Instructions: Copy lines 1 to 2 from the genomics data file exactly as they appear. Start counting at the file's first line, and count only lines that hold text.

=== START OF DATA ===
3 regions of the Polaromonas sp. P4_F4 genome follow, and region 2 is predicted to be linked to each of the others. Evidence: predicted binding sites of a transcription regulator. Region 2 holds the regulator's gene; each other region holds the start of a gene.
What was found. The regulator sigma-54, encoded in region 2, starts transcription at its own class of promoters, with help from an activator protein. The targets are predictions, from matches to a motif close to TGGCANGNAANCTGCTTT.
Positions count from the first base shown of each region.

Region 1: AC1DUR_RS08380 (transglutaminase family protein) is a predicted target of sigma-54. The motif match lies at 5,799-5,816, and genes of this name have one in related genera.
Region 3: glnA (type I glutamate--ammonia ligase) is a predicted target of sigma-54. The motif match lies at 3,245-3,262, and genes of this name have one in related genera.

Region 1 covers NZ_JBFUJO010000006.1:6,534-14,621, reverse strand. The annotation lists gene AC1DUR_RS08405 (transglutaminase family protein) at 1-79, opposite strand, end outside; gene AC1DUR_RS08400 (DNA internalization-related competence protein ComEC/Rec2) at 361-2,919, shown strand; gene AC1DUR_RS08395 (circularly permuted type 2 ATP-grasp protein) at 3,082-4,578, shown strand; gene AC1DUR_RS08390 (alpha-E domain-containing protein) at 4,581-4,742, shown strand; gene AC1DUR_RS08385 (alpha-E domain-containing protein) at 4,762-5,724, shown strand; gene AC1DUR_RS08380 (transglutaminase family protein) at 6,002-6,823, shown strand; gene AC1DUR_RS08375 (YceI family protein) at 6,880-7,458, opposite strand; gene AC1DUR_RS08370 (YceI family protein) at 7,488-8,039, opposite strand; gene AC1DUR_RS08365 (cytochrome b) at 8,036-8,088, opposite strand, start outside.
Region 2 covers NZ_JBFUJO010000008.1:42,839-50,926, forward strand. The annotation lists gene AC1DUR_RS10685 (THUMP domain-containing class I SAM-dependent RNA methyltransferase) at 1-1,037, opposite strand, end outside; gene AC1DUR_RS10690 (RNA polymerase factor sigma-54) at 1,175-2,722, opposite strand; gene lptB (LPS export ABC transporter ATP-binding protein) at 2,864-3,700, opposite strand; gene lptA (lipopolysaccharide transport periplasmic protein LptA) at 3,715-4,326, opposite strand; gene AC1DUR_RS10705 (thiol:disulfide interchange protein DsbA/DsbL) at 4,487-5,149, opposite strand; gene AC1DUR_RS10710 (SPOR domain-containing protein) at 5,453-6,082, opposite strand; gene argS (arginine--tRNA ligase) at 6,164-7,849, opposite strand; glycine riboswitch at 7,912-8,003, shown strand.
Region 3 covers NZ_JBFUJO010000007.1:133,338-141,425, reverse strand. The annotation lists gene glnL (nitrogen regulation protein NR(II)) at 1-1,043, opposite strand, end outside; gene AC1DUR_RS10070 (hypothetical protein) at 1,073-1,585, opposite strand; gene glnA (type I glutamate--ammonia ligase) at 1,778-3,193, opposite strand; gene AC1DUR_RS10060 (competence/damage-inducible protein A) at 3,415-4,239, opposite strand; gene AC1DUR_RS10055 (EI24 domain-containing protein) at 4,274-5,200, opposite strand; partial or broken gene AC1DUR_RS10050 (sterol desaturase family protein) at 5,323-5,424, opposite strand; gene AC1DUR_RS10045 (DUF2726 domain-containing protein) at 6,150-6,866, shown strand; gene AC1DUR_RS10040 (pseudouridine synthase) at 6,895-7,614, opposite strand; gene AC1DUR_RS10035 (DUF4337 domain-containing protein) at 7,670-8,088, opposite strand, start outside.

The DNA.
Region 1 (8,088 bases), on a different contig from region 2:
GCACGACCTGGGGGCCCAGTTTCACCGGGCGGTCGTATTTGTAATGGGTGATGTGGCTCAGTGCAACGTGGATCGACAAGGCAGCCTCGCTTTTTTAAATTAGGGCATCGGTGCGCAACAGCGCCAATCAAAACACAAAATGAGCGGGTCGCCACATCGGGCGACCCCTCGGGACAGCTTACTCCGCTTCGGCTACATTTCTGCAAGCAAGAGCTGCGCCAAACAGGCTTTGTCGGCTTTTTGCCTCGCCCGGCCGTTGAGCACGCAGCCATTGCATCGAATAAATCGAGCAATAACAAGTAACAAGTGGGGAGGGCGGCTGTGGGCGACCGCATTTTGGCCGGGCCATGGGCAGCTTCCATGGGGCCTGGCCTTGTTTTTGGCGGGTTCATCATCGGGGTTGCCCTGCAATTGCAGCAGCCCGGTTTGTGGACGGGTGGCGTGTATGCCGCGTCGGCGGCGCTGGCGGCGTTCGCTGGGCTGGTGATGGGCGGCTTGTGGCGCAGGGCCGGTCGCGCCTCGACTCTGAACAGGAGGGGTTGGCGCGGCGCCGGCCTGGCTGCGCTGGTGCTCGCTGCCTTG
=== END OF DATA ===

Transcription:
3 regions of the Polaromonas sp. P4_F4 genome follow, and region 2 is predicted to be linked to each of the others. Evidence: predicted binding sites of a transcription regulator. Region 2 holds the regulator's gene; each other region holds the start of a gene.
What was found. The regulator sigma-54, encoded in region 2, starts transcription at its own class of promoters, with help from an activator protein. The targets are predictions, from matches to a motif close to TGGCANGNAANCTGCTTT.